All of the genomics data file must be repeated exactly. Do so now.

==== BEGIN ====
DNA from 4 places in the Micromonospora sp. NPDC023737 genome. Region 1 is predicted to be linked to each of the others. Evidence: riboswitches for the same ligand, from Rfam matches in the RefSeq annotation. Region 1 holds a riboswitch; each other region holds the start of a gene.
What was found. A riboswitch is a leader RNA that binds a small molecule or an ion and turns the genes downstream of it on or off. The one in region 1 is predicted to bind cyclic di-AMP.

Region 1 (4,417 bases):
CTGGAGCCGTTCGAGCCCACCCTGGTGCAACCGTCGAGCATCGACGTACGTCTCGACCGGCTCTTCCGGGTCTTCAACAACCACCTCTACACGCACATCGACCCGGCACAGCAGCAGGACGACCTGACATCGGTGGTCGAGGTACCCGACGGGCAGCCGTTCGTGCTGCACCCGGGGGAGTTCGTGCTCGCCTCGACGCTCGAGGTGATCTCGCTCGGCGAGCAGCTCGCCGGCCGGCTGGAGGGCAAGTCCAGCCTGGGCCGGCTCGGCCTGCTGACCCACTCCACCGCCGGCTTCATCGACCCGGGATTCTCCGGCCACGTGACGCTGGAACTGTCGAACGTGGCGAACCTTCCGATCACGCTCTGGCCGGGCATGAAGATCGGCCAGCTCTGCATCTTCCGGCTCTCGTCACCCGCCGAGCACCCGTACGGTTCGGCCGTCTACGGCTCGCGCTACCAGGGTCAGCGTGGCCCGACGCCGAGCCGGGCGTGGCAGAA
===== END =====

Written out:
DNA from 4 places in the Micromonospora sp. NPDC023737 genome. Region 1 is predicted to be linked to each of the others. Evidence: riboswitches for the same ligand, from Rfam matches in the RefSeq annotation. Region 1 holds a riboswitch; each other region holds the start of a gene.
What was found. A riboswitch is a leader RNA that binds a small molecule or an ion and turns the genes downstream of it on or off. The one in region 1 is predicted to bind cyclic di-AMP.

Region 1 (4,417 bases):
CTGGAGCCGTTCGAGCCCACCCTGGTGCAACCGTCGAGCATCGACGTACGTCTCGACCGGCTCTTCCGGGTCTTCAACAACCACCTCTACACGCACATCGACCCGGCACAGCAGCAGGACGACCTGACATCGGTGGTCGAGGTACCCGACGGGCAGCCGTTCGTGCTGCACCCGGGGGAGTTCGTGCTCGCCTCGACGCTCGAGGTGATCTCGCTCGGCGAGCAGCTCGCCGGCCGGCTGGAGGGCAAGTCCAGCCTGGGCCGGCTCGGCCTGCTGACCCACTCCACCGCCGGCTTCATCGACCCGGGATTCTCCGGCCACGTGACGCTGGAACTGTCGAACGTGGCGAACCTTCCGATCACGCTCTGGCCGGGCATGAAGATCGGCCAGCTCTGCATCTTCCGGCTCTCGTCACCCGCCGAGCACCCGTACGGTTCGGCCGTCTACGGCTCGCGCTACCAGGGTCAGCGTGGCCCGACGCCGAGCCGGGCGTGGCAGAA